What is static and dynamic SQL?
Static SQL and Dynamic SQL are two ways of writing SQL statements in PL/SQL, a procedural language extension for SQL developed by Oracle Corporation. The principal difference between these two types of SQL lies in the way SQL statements are prepared and executed.
Static SQL is the SQL that is known at compile-time. It involves SQL statements written directly into the PL/SQL code and doesn't change at runtime. This implies that the full text of the SQL statement is known when the application is compiled. Because of this, the Oracle database can optimize the execution plan for these SQL statements when the PL/SQL program is compiled.
The benefits of Static SQL include:
- Efficiency: Since the database knows the SQL statement at compile time, it can work out the most efficient way to access the data requested by the SQL statement.
- Security: Static SQL in PL/SQL supports declarative roles and privileges, providing granular control over who can access or modify data.
- Compile-time syntax check: If there's any error in the SQL statement, it will be caught at compile time.
In contrast, Dynamic SQL involves SQL statements that are not fully known until runtime. They are constructed dynamically as the program is running, usually in response to user input or changes in the database. This kind of SQL is used when the structure of a query or DML operation (such as INSERT, UPDATE, DELETE, or SELECT) is not known in advance or needs to be constructed on the fly. Dynamic SQL is constructed using string manipulation and then passed to the database for parsing and execution.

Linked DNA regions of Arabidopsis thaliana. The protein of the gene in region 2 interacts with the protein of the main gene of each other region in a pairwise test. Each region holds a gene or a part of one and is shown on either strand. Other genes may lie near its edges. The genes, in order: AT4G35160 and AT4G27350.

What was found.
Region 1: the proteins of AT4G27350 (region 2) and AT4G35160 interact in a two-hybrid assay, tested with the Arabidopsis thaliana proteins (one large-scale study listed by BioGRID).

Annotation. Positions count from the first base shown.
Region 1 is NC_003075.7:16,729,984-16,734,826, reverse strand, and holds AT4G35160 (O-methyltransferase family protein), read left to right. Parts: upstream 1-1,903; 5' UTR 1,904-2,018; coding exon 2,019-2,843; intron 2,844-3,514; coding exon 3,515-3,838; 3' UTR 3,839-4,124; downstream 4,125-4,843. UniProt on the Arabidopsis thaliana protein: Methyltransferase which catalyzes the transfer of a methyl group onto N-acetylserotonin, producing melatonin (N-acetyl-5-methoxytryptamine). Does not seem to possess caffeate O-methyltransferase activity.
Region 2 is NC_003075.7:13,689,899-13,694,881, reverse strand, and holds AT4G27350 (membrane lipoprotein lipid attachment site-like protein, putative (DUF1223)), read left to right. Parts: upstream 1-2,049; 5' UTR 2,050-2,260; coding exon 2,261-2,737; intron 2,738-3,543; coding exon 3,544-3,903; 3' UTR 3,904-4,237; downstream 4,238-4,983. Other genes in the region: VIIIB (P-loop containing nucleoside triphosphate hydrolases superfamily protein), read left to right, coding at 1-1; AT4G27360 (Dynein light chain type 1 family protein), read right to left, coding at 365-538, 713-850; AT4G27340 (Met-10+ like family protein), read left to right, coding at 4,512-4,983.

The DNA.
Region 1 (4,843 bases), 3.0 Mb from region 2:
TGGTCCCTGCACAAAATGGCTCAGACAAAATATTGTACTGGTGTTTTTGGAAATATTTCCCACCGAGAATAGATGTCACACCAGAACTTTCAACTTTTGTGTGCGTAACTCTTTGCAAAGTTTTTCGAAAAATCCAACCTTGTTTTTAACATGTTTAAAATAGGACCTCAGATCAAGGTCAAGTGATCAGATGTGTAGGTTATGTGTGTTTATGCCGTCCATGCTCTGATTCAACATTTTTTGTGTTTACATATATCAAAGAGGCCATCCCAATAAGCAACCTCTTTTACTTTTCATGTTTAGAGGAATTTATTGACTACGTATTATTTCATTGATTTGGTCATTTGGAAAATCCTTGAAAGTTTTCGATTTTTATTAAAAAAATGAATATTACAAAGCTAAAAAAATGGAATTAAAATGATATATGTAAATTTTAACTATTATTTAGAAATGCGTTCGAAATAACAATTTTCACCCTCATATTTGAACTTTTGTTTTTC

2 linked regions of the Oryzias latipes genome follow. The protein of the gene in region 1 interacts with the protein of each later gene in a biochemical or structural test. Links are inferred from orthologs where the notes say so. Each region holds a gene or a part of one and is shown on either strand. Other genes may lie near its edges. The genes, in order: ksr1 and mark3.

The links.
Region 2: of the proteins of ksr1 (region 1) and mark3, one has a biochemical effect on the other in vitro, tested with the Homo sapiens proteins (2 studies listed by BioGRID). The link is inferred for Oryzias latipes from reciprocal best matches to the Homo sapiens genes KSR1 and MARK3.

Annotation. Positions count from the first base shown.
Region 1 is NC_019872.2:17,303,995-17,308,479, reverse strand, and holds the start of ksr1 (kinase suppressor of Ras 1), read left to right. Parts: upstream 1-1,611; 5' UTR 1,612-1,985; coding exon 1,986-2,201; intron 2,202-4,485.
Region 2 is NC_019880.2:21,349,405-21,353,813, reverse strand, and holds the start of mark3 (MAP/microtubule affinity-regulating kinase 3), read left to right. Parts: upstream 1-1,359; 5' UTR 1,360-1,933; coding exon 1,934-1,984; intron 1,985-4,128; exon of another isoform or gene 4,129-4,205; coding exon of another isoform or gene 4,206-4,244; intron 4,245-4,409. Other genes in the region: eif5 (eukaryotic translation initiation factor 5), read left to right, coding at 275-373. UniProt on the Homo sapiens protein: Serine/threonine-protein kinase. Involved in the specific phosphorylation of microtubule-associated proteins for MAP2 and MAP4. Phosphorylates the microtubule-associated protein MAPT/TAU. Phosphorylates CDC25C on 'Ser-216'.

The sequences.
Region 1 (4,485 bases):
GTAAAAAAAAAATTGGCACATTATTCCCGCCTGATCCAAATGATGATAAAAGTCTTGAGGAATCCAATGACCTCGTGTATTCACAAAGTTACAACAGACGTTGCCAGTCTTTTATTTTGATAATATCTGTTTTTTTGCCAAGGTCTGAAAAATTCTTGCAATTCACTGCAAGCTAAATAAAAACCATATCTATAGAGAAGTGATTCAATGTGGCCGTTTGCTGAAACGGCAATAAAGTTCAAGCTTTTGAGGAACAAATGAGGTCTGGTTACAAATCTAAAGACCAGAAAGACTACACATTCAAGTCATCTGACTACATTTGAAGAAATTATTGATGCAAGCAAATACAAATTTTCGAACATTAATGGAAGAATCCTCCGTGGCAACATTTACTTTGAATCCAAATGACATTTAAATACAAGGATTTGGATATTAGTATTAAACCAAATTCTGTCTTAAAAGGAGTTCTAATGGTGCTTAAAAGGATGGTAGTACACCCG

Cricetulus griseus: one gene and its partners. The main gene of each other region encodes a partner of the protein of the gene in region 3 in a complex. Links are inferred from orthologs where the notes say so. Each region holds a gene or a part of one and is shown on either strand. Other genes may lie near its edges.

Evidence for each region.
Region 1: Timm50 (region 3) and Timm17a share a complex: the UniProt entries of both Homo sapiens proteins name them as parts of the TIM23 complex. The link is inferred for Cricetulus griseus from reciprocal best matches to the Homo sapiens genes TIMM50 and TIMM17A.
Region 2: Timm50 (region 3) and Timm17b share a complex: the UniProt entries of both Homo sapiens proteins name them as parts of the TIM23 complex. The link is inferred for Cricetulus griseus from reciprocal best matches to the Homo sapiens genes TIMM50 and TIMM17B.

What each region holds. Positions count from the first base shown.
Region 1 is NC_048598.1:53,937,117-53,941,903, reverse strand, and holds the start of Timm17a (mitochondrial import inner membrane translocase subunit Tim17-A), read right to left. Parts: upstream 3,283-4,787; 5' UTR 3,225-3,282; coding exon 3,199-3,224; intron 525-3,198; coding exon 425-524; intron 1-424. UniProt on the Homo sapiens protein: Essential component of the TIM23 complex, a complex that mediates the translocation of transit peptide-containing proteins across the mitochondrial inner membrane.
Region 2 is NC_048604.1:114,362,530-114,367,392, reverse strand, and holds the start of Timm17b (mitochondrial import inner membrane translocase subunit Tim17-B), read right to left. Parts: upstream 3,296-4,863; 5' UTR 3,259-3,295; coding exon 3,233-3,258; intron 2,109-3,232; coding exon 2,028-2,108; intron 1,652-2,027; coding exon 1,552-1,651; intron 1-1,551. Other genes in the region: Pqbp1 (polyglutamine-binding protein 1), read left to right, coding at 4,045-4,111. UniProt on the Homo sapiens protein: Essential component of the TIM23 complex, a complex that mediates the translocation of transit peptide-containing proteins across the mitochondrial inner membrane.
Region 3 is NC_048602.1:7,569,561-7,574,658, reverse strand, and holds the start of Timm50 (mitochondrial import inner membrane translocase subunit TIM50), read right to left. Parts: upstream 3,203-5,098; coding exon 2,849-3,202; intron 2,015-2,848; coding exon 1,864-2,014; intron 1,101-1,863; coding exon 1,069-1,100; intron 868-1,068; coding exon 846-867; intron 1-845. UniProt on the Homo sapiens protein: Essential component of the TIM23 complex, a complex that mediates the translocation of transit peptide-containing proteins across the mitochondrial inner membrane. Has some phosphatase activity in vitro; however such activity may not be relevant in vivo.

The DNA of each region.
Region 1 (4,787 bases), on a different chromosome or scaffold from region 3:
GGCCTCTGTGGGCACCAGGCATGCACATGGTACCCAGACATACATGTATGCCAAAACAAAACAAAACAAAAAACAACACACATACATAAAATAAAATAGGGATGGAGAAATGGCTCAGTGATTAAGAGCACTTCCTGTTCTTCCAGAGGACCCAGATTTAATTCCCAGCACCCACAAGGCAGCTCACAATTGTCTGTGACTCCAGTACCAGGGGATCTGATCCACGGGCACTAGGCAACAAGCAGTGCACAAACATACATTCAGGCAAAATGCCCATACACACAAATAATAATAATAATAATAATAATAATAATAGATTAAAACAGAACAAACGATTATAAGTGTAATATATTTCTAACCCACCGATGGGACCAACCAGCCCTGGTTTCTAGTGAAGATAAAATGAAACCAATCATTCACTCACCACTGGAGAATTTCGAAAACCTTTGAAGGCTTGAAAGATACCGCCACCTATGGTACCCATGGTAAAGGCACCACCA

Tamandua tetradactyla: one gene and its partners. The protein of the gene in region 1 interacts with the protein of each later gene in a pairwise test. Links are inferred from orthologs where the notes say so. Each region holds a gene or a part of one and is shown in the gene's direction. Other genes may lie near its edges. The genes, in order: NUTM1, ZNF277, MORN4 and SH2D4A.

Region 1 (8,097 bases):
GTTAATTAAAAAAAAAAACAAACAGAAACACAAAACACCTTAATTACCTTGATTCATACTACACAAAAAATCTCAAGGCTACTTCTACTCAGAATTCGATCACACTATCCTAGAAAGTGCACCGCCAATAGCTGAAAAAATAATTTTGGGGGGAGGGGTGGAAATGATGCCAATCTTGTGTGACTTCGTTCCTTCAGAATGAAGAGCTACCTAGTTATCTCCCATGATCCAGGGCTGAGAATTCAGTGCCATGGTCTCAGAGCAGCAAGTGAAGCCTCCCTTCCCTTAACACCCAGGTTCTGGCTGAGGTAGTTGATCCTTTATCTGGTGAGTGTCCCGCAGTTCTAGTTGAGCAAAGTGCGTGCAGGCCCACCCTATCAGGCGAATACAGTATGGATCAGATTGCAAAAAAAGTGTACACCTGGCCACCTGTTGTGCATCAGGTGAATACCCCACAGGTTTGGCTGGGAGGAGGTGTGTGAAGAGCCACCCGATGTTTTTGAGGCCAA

The benefits of Dynamic SQL include:
- Flexibility: Dynamic SQL can handle almost any SQL task, even when the specifics of the task are not known until runtime.
- Runtime construction: SQL queries can be constructed based on user input or the state of the database.
However, Dynamic SQL also comes with certain challenges:
- Performance: The database might not optimize dynamic SQL as well as static SQL. Each unique SQL statement requires a new execution plan, which can be slower to create than reusing the plan for a static SQL statement.
- Security: Dynamic SQL can be susceptible to SQL Injection attacks if not properly handled, as it involves constructing SQL statements using string manipulation techniques.
In summary, while static SQL is efficient and safe, it lacks the flexibility of dynamic SQL. Conversely, dynamic SQL offers great flexibility, but requires careful handling to maintain performance and security. The choice between static and dynamic SQL will depend on the specific needs of your PL/SQL program.
The SQL in a cursor can be static or dynamic. In a static cursor, the user defines the exact syntax of the
SELECT statement, and execution of the statement does not change its syntax. On the other hand, you can build dynamic SQL with the DBMS_SQL package.
In a dynamic SQL, the exact syntax of the
SELECT statement is not defined at compilation time. It is generated when Oracle executes the PL/SQL block, however.
Using Native Dynamic SQL and DBMS_SQL